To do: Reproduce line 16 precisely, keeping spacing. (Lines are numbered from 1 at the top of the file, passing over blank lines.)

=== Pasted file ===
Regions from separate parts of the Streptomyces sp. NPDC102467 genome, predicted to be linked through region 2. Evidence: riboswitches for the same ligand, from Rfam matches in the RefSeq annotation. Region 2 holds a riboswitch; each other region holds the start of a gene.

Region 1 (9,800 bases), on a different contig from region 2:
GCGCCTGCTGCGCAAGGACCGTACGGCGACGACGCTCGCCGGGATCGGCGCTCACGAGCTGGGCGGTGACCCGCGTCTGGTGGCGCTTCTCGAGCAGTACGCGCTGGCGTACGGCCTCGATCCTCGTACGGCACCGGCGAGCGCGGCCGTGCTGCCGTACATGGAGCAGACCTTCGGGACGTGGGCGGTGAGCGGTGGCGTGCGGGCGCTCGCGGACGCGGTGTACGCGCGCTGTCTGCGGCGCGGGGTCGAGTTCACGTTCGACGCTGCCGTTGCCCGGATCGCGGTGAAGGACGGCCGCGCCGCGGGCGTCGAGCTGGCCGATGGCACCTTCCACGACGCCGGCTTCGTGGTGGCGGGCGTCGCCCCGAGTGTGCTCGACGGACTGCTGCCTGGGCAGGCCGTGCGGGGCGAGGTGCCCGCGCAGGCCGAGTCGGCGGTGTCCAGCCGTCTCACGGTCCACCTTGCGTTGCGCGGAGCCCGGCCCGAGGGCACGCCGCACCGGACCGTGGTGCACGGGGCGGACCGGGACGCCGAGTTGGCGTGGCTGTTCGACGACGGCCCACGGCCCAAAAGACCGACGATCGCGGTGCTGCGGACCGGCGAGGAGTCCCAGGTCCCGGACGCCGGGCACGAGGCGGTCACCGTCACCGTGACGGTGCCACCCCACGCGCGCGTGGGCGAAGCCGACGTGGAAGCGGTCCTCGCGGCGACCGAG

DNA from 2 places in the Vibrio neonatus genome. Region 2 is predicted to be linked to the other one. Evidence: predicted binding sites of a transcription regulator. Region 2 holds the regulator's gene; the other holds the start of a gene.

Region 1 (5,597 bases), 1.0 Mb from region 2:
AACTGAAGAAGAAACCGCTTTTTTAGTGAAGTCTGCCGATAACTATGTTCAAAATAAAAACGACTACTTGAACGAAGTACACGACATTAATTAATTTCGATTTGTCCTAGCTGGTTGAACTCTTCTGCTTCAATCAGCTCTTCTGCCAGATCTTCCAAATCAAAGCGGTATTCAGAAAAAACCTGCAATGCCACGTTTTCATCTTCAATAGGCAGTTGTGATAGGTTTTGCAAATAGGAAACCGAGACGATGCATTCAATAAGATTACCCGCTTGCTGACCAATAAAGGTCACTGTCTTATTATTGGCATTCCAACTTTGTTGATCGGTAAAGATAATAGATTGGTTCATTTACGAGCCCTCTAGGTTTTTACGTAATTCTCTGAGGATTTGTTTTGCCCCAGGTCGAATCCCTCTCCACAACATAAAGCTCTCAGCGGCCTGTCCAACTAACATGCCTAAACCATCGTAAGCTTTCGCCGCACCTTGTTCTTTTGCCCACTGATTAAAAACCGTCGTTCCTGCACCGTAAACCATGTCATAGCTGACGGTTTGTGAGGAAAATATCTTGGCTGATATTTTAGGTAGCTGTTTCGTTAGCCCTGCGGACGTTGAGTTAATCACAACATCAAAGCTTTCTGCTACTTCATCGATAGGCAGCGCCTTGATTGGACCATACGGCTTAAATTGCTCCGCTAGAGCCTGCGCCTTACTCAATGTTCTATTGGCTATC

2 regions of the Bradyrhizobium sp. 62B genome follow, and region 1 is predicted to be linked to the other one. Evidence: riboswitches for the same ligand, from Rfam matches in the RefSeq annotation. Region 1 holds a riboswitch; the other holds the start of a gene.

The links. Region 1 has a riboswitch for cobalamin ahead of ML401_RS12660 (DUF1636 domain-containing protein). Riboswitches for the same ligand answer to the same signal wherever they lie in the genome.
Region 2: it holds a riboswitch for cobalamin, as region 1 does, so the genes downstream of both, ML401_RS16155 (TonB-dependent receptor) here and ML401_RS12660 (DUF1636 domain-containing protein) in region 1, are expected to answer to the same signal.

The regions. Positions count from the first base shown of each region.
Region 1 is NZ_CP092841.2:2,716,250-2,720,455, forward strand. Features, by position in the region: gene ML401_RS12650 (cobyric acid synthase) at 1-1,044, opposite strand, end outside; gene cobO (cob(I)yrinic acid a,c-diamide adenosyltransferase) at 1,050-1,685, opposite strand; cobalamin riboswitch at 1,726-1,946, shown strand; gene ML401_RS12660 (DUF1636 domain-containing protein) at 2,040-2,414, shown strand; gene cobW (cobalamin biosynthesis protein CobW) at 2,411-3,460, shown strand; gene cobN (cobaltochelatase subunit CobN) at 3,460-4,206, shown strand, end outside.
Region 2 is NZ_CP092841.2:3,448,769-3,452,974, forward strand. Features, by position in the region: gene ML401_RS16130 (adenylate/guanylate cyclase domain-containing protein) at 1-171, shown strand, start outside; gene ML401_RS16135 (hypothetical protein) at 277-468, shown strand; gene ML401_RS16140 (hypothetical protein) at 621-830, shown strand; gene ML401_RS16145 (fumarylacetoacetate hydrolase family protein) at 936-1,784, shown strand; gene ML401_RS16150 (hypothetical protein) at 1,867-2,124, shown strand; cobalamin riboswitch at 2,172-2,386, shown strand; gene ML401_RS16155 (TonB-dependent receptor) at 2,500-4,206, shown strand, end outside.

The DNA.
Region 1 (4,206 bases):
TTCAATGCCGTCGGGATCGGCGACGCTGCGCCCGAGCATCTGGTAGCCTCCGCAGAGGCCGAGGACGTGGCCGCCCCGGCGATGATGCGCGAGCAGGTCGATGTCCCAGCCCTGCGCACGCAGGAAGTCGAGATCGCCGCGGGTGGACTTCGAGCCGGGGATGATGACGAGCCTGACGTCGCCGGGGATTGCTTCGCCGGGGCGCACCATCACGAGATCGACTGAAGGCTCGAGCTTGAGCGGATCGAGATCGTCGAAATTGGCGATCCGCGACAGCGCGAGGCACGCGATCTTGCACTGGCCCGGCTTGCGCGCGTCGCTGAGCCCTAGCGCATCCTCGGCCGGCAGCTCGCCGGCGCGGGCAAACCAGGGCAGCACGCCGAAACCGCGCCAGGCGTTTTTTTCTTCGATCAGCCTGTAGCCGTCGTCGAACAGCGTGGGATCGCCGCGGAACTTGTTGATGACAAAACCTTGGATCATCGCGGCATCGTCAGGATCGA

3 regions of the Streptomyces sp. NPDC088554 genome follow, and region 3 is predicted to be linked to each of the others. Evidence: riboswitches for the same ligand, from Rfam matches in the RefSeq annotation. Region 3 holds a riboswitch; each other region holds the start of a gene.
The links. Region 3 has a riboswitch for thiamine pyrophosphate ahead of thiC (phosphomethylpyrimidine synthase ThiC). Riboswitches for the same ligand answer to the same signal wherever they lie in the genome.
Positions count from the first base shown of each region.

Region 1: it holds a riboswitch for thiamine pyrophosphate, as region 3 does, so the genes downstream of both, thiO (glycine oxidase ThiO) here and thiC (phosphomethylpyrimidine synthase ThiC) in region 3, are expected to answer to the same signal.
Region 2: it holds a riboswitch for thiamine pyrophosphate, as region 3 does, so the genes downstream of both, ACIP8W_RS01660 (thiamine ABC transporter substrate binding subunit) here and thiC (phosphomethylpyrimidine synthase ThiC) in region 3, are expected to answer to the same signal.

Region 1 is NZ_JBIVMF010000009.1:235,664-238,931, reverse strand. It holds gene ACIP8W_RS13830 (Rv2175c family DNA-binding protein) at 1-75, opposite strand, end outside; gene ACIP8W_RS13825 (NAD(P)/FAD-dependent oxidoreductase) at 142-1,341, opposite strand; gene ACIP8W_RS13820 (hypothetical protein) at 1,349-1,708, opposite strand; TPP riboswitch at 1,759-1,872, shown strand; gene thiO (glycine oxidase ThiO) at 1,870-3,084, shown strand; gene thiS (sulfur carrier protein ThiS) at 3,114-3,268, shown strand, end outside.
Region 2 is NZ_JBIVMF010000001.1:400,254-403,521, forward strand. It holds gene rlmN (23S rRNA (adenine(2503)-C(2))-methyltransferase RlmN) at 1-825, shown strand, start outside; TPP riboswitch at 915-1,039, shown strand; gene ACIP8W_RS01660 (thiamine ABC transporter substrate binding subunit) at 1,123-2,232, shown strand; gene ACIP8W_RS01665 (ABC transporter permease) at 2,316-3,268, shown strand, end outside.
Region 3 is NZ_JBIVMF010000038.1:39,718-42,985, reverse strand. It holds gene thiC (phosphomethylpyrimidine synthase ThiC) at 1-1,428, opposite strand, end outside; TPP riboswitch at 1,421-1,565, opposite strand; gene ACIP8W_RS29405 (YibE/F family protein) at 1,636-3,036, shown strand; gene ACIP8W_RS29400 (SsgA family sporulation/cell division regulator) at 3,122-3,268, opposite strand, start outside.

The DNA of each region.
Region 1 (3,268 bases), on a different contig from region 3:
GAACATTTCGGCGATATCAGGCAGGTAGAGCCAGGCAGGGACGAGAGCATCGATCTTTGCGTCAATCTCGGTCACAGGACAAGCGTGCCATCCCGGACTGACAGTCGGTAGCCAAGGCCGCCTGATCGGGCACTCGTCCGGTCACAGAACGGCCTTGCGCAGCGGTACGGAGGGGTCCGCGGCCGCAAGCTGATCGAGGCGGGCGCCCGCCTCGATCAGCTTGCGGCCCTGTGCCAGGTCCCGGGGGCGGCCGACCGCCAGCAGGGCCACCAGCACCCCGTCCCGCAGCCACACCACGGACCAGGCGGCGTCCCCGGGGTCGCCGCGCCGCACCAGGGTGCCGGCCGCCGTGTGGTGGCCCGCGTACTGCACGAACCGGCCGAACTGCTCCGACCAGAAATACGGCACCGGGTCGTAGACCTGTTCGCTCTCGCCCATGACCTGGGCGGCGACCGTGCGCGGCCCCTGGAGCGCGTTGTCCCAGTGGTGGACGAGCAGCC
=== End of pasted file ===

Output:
3 regions of the Streptomyces sp. NPDC088554 genome follow, and region 3 is predicted to be linked to each of the others. Evidence: riboswitches for the same ligand, from Rfam matches in the RefSeq annotation. Region 3 holds a riboswitch; each other region holds the start of a gene.